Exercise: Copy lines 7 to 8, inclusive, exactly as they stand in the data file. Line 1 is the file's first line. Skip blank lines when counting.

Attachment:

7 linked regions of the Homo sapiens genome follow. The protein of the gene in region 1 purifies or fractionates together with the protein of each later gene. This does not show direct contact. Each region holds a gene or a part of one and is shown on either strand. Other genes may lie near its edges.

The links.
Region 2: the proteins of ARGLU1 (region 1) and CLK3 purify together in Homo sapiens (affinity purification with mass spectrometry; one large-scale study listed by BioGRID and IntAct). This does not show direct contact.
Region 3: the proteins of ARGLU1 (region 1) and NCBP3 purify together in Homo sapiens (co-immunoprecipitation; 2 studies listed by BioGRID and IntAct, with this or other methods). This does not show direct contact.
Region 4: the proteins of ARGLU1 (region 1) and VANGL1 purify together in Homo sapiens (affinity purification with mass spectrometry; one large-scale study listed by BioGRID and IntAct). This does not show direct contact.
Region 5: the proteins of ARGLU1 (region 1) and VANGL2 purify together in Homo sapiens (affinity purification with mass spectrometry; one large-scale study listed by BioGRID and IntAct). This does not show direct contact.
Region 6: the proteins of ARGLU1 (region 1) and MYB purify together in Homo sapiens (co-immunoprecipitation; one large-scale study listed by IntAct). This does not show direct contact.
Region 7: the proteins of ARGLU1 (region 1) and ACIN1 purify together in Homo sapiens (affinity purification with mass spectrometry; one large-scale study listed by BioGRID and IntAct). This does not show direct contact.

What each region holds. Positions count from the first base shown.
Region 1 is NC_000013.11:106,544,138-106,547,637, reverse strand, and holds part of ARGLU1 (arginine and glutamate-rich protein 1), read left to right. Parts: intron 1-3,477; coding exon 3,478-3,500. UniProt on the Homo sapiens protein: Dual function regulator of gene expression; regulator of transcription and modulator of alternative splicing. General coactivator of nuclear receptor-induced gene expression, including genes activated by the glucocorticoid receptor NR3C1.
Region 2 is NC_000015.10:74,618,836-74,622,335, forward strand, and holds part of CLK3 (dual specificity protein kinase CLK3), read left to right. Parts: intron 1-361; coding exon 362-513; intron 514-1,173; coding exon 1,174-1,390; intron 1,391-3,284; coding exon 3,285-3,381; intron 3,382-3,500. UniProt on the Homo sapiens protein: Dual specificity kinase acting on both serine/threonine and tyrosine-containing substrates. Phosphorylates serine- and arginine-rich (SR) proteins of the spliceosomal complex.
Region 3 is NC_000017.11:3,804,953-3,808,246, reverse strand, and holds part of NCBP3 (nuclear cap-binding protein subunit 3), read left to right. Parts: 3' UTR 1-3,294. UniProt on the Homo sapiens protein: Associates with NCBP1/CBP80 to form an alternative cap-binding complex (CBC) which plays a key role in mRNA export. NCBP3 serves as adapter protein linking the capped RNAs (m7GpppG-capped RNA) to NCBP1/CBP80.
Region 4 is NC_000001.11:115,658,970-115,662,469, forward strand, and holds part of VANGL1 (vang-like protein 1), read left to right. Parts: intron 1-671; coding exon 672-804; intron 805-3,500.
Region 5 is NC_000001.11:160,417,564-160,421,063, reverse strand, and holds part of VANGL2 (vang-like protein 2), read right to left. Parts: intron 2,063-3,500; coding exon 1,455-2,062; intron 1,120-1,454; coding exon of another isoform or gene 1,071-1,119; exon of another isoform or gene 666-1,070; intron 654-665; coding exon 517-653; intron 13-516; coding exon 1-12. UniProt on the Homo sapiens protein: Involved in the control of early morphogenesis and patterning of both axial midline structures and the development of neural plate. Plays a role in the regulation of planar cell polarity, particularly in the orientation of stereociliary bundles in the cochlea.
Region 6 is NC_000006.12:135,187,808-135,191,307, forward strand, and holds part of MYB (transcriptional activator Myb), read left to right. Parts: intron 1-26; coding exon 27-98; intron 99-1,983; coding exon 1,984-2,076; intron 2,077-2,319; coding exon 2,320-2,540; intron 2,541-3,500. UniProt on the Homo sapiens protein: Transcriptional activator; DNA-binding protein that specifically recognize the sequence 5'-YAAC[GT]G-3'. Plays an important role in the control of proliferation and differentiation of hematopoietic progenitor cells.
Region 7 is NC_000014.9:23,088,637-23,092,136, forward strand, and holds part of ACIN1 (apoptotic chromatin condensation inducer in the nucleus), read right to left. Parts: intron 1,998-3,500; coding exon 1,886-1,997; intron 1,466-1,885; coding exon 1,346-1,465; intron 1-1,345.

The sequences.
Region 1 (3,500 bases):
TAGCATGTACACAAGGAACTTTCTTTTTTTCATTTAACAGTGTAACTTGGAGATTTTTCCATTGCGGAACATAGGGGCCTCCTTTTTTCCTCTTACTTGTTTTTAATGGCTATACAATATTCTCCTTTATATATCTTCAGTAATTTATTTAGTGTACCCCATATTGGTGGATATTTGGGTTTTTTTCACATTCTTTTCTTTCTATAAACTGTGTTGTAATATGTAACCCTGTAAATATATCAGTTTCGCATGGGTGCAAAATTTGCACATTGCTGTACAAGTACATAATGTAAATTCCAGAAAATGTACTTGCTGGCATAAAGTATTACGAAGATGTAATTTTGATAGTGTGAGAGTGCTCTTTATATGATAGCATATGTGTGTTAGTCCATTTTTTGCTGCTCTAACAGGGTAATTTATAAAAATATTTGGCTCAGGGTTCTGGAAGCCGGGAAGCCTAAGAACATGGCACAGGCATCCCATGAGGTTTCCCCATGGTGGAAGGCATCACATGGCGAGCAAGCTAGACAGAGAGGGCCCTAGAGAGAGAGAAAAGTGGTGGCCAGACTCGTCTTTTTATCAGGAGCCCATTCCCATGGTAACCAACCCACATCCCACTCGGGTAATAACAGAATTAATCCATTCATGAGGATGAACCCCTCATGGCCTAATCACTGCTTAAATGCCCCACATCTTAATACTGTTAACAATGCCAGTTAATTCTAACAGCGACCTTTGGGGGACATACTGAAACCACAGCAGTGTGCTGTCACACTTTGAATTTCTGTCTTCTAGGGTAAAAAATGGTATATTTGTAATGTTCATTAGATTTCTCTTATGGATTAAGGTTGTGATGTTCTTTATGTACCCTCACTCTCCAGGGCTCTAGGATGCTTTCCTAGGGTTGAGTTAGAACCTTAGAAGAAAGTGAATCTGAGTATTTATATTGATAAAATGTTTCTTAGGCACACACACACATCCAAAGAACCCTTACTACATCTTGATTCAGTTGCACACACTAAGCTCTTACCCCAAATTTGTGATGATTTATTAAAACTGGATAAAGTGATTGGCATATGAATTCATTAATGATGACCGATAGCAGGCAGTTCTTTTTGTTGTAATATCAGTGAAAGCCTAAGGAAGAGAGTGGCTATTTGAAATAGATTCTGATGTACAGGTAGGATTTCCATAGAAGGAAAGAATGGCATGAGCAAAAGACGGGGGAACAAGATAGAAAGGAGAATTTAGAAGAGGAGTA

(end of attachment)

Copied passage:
Region 6: the proteins of ARGLU1 (region 1) and MYB purify together in Homo sapiens (co-immunoprecipitation; one large-scale study listed by IntAct). This does not show direct contact.
Region 7: the proteins of ARGLU1 (region 1) and ACIN1 purify together in Homo sapiens (affinity purification with mass spectrometry; one large-scale study listed by BioGRID and IntAct). This does not show direct contact.